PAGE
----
Understaffed hospitals struggle with Covid surge among unvaccinated

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FARMINGTON, NM – At San Juan Regional Medical Center, one of every three doors in the intensive care unit has a written message: “Anointed by Father Tim.”

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This means that the patient inside has received a funeral from a Catholic priest, and is not expected to survive. Every patient in the ICU has Kovid, and is on a ventilator.

Nearly two years into the COVID pandemic, amid another surge in hospitals, parts of the country’s health care system are still overwhelmed and understaffed, struggling to deal with unvaccinated cases.


No cases of the omicron version of COVID have yet been reported in northwestern New Mexico, but more than half of hospital patients have COVID, and the ICU is more than twice its licensing capacity.

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The most recent spike in COVID patients needing intensive care comes at a time when hospitals across the country are facing acute shortages of staff, a long-term trend that has worsened the punitive conditions of the pandemic.

But this week, the San Juan staff is being supplemented by Navy physicians, nurses and support staff on loan from the Department of Defense and by teams from the Department of Health and Human Services’ National Disaster Medical Support System.

The National Disaster Medical Assistance System has been a major emergency stopgap for American hospitals. Like the National Guard, its teams are usually deployed in response to natural disasters such as hurricanes or earthquakes, when medical resources are overwhelmed. But since the beginning of 2020, they’ve been installing in hospitals and other facilities on more than 700 “missions” in 38 states and U.S. territories. Teams are on constant rotation to ensure access to medical care, most have been deployed multiple times – some as many as 10 times since the start of the pandemic.

The US military has also stepped in to meet the shortage of staff. Since the Delta version emerged in the US this summer, more than 400 military medical personnel from the Army, Navy and Air Force have been deployed to help treat COVID patients at civilian hospitals in nine states.

San Juan’s CEO is blunt. Without this federal aid, he says, the hospital would face a “clinical catastrophe.”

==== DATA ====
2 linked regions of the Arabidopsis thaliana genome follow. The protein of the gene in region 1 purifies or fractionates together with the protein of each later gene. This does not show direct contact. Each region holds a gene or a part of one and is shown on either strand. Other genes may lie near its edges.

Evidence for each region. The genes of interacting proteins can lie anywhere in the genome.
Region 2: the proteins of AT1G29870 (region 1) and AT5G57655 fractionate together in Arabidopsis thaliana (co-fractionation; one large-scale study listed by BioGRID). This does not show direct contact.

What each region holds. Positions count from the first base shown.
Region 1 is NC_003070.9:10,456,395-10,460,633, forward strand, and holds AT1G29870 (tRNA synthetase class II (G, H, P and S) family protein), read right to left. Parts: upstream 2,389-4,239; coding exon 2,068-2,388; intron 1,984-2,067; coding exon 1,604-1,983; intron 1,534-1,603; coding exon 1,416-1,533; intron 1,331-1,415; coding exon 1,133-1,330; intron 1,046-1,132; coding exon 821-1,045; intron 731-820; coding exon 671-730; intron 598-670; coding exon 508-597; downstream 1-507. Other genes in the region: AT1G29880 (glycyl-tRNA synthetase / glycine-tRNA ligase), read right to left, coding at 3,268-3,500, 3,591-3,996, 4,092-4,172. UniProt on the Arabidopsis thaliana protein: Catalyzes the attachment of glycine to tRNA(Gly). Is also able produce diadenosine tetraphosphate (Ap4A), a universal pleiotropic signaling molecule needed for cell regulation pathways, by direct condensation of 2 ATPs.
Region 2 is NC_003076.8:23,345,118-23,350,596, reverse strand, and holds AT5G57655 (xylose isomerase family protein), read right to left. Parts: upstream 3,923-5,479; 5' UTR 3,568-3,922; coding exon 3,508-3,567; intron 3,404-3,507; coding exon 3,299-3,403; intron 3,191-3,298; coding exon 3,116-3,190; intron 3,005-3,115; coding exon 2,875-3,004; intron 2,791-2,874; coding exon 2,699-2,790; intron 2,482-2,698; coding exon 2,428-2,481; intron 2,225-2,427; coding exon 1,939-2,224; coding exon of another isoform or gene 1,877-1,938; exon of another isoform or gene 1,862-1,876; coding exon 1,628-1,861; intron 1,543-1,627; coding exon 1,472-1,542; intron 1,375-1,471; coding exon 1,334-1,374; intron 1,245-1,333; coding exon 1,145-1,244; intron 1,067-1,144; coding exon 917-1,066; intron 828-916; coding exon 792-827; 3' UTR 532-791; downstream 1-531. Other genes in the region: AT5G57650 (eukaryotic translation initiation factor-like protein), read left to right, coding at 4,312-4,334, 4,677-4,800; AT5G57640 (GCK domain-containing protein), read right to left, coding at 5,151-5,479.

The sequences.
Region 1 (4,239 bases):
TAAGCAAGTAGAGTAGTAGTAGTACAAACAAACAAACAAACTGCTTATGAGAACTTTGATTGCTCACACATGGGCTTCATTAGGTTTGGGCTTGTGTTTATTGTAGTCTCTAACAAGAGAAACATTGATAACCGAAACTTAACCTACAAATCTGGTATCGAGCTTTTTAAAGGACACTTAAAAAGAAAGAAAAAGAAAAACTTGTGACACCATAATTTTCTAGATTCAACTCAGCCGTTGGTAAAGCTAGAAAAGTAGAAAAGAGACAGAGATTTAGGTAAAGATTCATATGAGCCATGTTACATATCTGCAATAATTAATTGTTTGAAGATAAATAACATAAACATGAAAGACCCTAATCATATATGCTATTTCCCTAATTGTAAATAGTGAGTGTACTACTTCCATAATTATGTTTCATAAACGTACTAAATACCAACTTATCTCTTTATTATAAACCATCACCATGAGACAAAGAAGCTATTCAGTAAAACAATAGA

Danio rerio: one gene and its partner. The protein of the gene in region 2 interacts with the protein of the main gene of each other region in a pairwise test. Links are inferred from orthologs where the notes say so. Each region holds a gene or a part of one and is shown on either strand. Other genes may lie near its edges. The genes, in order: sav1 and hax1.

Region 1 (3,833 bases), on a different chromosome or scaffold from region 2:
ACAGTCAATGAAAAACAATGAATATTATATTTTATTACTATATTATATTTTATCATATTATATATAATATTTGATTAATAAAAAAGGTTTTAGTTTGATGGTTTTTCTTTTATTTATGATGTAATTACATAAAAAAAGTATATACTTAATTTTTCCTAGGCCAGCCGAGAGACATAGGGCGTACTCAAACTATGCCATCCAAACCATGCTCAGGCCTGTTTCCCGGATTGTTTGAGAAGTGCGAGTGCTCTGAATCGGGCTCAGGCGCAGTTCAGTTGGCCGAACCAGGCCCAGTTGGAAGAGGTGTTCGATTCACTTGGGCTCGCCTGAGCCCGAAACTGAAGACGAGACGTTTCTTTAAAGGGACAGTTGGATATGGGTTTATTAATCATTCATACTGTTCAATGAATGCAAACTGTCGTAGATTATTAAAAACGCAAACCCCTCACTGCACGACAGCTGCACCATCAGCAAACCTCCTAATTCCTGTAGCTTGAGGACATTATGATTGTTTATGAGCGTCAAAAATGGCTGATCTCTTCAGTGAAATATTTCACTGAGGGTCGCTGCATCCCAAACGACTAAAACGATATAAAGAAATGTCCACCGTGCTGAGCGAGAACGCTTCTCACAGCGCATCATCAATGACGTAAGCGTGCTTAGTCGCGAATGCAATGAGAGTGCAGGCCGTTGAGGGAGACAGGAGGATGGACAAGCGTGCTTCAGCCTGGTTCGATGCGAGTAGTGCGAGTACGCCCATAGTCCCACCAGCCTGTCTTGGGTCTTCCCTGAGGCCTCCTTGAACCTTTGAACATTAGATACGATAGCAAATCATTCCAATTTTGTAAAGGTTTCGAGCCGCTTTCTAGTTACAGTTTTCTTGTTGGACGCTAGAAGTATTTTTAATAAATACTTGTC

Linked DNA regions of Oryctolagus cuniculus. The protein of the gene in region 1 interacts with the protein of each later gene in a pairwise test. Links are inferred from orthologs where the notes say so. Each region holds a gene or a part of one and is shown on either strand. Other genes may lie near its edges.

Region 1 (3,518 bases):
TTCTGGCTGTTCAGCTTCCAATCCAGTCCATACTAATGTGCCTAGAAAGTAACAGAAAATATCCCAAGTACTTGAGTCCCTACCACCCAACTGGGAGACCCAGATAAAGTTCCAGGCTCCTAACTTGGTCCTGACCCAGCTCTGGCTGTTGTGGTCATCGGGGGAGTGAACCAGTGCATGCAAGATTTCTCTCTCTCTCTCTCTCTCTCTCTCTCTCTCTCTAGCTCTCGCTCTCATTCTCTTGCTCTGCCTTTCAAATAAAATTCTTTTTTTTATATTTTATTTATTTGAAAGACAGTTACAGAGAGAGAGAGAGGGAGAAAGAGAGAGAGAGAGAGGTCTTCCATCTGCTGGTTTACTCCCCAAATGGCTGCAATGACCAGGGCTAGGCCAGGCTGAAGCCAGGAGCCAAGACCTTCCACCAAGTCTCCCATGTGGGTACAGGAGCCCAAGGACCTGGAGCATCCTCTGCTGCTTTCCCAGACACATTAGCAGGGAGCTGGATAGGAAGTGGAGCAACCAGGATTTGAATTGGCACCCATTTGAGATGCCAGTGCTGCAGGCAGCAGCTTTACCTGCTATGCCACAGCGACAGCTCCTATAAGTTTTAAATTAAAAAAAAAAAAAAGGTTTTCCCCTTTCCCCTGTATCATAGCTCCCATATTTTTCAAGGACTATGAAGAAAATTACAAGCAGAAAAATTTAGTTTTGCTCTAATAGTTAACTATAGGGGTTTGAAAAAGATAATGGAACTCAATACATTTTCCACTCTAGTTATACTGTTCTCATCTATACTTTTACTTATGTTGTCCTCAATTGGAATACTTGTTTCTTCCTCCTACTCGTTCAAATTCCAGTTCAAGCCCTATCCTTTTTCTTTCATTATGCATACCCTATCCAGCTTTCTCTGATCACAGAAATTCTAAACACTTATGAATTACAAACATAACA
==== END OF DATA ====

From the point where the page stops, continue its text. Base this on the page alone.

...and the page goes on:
“The intensity and number of ICU-level patients has created a need for these external resources that is beyond description,” said Jeff Bourgeois.

Federal support, he says, “is absolutely critical to our ability to survive this.”

Bourgeois said his facility is the longest and most acute COVID hospitalization since the start of the pandemic. San Juan serves a largely rural four-county area with a high Native American and Latino population, and low incomes and pre-existing conditions are common. According to Bourgeois, all seven regional hub hospitals in the state, including San Juan, exceed their licensed ICU capacity.

San Juan ICU nurse Heather Robinson said that on some days, “It felt like I was in a movie. It didn’t feel real.”

Robinson admitted the first COVID patient to the ICU in San Juan in March 2020, but he says this current surge of cases is most disturbing, as all ages are affected.

The current influx of patients is being driven by the unaffiliated. In the past month, 81 percent of Covid hospitalizations in San Juan – and 91 percent of Covid ICU hospitalizations – are individuals who have not been fully vaccinated.

The death rate is similar. Of the 17 hospitalized patients who died of Covid, only one was fully vaccinated.

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ongoing labor crisis

The shortage of hospital staff – particularly those with ICU experience – has put additional burdens on medical systems. The cost of San Juan Regional Medical Center’s external staffing has risen 373 percent over the past year, and can only be covered because of federal funding.

Employee status in San Juan reflects a national trend. An analysis by Premier, Inc., a health care technology company that works with more than 4,400 hospitals and health care systems, found that turnover in high-stress departments such as intensive care is about 45 percent higher than in 2019 pre-pandemic. Baseline, while overall turnover in nursing departments is up about 23 percent. On average, more than one in three clinical team members have lost their jobs since the pandemic began.

“first wave” [of shortages] From masks to drugs it was all about the supplies,” Premiere CEO Mike Alkire told Granthshala News. “The second wave has been all about staff and labor and making sure there are enough caregivers for all patients.”

“I speak to hospital leaders across the country every day. It is very difficult to describe the outrage I hear in their voices. But it comes through loud and clear. To deal with the surge in COVID patients, along with all the other pandemic-related issues they are dealing with – and this is compounded by the ongoing labor crisis – is beyond pale. ,

Bobby O’Connell, a team commander leading the National Disaster Medical Systems team sent to New Mexico for a two-week mission, said that even with the additional federal staff, hospitals are still thin.

“Covid is still very much here. It is still hitting communities very hard, especially among unconnected populations. … these are very bad, very sad situations that often don’t have a very good ending.”

Credit: www.nbcnews.com /

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